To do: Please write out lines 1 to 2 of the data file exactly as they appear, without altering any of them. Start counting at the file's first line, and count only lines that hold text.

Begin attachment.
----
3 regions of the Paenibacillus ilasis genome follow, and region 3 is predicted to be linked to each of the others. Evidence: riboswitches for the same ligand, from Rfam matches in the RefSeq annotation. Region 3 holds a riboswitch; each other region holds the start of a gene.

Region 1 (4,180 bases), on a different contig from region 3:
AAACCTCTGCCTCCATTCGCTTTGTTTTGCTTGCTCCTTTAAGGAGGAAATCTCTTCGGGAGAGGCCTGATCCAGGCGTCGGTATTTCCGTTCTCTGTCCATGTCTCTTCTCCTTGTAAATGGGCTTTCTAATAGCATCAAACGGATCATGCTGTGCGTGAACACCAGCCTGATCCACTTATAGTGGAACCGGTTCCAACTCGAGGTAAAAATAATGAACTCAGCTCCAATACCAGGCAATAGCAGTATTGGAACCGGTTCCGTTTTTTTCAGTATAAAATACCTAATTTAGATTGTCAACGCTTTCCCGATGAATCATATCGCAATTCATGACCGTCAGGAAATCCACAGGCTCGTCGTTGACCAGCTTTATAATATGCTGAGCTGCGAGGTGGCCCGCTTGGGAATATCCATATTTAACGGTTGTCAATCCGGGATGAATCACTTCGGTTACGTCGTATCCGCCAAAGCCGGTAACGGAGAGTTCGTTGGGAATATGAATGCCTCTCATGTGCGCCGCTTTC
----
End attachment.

3 regions of the Paenibacillus ilasis genome follow, and region 3 is predicted to be linked to each of the others. Evidence: riboswitches for the same ligand, from Rfam matches in the RefSeq annotation. Region 3 holds a riboswitch; each other region holds the start of a gene.

Region 1 (4,180 bases), on a different contig from region 3: